Buy Side Adopts Holistic Risk Management Approach

Terry Flanagan

Buy-side institutions are being forced to adopt more sophisticated risk management as a result of the growing interconnectedness of the financial ecosystem.

A tide of new regulation requires asset owners to report on risk at a more granular level and this detail will need to come from their asset managers and servicers.

“Looking forward, the challenge will be not only be enterprise risk management, but managing risk across the whole value chain that makes up the buy side,” said Dr Andrew Aziz, executive vice-president of buy-side risk solutions at Algorithmics, a risk management software provider.

Sean Culbert, partner at Capco, a global business and technology consultancy, added: “In light of impending regulations, organizations are creating a portfolio approach to project management, understanding and identifying touch points between streams at a technology and personal level.”

To help manage the streams—at least 85—they are logically grouped into five areas: execution, transparency, client communications, capital and clearing & execution, said Culbert.

Regulatory drivers of risk management include Solvency II, Ucits, MiFID, AIFMD and Dodd-Frank. These and other regulations are producing a domino effect in the buy side, whereby asset owners, such as pension and other institutional asset managers, are becoming increasingly reliant on external asset managers to expose their risk positions. These asset managers are then passing this responsibility on to their asset servicers, according to a white paper by Algorithmics.

“For asset owners, aggregating risk across multiple portfolios, handled by multiple external managers, presents a growing recognition of the interconnected nature of relationships between buy-side institutions,” said Aziz at Algorithmics.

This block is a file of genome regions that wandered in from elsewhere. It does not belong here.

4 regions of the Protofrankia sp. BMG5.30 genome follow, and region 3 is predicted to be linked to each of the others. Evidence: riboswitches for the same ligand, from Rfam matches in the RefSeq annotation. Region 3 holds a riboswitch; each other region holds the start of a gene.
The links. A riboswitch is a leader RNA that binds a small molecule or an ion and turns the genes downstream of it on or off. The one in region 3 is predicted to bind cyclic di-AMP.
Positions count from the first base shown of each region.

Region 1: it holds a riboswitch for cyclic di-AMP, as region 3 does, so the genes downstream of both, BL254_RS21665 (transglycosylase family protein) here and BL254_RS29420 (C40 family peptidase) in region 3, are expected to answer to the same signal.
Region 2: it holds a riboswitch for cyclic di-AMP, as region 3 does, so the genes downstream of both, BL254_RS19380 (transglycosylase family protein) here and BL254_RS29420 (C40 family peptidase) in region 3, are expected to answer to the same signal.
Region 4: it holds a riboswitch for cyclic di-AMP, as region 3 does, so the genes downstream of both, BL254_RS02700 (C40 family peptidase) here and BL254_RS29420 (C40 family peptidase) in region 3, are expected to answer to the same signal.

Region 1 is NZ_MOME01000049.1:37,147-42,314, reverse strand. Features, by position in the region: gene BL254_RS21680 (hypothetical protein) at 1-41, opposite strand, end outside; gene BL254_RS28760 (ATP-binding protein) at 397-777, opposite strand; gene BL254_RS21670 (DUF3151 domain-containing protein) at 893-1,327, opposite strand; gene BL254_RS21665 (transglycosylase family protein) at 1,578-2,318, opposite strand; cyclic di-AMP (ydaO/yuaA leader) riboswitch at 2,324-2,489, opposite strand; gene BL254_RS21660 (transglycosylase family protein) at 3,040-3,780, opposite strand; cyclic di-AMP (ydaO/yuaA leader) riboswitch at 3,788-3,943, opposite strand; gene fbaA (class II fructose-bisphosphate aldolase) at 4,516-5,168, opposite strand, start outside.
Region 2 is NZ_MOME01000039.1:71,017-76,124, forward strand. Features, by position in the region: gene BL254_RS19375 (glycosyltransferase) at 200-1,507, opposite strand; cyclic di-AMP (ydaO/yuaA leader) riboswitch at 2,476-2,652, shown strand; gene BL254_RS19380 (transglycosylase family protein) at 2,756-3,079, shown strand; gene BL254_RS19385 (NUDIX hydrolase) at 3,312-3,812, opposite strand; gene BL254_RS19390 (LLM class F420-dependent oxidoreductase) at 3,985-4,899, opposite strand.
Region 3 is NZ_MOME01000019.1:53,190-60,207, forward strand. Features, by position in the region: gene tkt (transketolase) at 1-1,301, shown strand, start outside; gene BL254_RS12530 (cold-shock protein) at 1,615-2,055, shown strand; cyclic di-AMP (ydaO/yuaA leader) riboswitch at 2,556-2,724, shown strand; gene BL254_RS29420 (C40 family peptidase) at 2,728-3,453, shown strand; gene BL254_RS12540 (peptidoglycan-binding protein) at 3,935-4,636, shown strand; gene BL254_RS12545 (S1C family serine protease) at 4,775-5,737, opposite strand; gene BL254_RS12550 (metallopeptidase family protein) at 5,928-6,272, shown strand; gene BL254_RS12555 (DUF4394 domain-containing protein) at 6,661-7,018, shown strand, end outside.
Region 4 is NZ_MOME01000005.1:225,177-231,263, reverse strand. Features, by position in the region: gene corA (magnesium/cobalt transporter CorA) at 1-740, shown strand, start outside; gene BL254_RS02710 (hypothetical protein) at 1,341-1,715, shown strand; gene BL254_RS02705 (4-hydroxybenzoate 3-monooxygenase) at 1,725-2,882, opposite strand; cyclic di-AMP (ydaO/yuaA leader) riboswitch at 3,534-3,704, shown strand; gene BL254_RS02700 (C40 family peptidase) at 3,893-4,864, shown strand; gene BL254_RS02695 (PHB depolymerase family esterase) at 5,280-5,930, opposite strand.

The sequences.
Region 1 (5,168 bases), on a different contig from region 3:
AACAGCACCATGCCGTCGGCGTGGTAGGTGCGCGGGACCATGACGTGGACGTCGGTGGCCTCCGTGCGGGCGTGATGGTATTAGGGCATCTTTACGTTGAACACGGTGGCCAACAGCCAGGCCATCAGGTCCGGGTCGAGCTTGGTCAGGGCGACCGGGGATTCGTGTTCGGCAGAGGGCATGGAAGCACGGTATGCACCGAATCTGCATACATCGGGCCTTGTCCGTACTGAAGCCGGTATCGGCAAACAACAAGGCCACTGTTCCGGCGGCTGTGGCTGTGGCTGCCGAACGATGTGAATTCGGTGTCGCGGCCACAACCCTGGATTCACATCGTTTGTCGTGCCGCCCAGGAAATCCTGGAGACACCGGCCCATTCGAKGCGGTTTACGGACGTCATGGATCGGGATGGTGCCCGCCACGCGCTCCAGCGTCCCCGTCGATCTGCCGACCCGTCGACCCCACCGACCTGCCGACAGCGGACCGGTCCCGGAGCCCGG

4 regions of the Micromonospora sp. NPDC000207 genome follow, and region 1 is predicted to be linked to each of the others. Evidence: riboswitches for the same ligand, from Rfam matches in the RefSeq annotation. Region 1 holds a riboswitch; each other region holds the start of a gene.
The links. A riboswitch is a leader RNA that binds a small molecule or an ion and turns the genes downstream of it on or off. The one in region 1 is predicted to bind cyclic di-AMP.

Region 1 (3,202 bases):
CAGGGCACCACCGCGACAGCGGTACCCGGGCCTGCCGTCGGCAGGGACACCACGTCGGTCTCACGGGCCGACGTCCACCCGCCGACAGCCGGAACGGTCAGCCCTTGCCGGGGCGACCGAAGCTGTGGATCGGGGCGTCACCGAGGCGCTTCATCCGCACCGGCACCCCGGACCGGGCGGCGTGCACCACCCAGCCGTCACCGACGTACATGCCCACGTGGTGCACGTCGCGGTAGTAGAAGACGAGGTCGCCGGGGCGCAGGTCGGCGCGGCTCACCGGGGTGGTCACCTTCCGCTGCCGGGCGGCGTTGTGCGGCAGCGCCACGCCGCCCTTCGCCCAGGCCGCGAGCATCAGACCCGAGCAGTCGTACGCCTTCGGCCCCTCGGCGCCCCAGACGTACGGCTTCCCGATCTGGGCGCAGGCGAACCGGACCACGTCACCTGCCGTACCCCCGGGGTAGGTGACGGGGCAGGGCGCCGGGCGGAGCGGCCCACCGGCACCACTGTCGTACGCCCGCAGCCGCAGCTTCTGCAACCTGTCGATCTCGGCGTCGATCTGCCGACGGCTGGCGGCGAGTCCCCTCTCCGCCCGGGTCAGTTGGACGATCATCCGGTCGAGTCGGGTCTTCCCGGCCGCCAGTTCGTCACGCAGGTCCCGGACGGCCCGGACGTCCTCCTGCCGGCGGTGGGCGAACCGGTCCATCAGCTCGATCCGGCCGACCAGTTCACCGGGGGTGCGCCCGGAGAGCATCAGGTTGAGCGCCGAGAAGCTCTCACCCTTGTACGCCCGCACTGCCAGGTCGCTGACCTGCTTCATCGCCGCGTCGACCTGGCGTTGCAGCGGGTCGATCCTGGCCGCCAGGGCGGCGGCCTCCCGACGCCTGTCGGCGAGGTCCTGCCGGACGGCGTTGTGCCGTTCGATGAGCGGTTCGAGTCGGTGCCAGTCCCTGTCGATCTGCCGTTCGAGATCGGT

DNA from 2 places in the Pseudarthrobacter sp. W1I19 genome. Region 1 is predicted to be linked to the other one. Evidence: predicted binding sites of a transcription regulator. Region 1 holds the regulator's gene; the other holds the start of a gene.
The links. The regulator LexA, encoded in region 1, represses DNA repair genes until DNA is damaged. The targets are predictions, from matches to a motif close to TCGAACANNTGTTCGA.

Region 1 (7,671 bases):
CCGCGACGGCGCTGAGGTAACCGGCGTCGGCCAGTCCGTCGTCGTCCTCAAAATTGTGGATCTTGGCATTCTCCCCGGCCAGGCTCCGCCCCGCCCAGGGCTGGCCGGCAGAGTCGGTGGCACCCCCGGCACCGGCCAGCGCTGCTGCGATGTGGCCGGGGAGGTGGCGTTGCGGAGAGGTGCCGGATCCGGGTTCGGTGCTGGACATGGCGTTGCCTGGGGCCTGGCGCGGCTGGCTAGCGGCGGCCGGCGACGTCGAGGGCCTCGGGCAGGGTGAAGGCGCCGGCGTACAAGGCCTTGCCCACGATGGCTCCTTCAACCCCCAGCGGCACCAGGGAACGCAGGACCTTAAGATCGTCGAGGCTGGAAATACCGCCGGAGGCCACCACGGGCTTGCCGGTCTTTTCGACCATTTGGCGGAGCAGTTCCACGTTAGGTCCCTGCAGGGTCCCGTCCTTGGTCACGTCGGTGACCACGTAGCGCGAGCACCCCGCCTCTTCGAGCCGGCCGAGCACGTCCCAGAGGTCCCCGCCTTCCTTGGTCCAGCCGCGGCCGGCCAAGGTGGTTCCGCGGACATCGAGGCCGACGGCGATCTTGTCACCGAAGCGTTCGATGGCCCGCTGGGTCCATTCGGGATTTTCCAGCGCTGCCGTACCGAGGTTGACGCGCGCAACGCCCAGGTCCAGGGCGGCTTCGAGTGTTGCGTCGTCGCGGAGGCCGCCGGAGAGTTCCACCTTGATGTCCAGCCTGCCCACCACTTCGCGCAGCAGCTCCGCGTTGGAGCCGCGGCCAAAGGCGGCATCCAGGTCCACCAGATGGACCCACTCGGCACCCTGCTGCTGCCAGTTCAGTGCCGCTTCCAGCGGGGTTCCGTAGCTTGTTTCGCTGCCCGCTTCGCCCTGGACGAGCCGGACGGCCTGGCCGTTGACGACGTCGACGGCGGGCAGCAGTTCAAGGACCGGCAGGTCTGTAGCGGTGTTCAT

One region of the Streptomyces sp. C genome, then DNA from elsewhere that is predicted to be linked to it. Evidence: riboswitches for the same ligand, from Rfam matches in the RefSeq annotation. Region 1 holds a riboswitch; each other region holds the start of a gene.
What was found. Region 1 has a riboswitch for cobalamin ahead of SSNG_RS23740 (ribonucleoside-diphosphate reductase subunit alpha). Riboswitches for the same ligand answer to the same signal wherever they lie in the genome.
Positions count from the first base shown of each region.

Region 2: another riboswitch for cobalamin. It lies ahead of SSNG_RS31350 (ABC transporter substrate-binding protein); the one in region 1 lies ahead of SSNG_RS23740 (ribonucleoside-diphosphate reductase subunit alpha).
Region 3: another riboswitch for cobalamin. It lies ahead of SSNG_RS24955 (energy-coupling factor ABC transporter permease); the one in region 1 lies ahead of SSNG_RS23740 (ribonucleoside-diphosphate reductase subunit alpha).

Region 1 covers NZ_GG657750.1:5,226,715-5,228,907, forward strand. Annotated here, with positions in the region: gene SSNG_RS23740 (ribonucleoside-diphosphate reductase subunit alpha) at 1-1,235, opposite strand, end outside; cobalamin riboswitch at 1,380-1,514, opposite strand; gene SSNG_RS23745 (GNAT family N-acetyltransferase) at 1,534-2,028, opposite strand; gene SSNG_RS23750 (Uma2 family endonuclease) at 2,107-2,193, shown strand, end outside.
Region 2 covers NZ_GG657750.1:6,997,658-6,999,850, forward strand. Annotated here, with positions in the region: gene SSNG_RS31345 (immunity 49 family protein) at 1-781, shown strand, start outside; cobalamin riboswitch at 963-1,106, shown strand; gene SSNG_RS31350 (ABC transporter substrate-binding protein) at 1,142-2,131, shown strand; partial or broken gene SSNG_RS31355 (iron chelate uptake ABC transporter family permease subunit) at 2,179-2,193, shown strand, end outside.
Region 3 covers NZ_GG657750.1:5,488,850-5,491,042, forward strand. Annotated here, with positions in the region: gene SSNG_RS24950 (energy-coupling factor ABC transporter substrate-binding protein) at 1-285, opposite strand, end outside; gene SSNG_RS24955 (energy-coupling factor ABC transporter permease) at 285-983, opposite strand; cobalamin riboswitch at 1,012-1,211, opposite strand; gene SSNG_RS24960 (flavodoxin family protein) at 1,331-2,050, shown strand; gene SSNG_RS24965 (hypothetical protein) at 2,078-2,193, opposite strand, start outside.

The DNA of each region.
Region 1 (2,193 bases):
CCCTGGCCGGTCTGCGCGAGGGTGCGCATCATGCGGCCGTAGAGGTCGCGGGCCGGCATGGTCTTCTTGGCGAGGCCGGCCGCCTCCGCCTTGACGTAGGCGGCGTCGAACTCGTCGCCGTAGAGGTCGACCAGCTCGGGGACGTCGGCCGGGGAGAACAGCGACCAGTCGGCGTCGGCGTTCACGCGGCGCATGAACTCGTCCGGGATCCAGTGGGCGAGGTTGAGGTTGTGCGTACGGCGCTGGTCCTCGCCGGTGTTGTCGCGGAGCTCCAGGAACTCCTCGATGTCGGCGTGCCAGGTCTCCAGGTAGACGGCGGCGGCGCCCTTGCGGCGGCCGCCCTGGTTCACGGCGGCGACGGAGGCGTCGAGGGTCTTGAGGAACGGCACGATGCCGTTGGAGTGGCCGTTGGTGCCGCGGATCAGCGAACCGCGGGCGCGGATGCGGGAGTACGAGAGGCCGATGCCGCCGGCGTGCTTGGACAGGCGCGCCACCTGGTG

Technology can be an enabler in this respect. Risk factor attribution, stress testing, optimization and consistent firm-wide aggregation leads to better understanding of risk.

“Heat mapping has helped to identify the points of greatest impact within the organization,” said Culbert at Capco. “Specifically, it identifies the ability of organizations to comply on time as well as recognizes that if they cannot, they’ll need to look for extensions and exemptions.”

A movement away from a ‘silo’ approach towards a more consistent view of risk across the entire balance sheet has made asset liability management a growth area.

“Buy side institutions in the vanguard already have vast amounts of data on where risk lies within their various divisions,” said Gordon Burnes, director of marketing for risk analytics at IBM, a technology and consulting firm.

“The next five years is going to see them figure out how to use that data not just to satisfy the regulators but to help grow the business,” said Burnes.

Buy-side institutions, especially asset managers, need to be cognizant of the domino effect created by the interconnectivity of risk.

“Just because regulation is not directed specifically at them, it does not mean that they are immune to its effects,” said Aziz. “Potentially, the knock-on effect of demands from the regulator, to the asset owner, to the asset manager and to the asset servicer will present both challenges and opportunities.”

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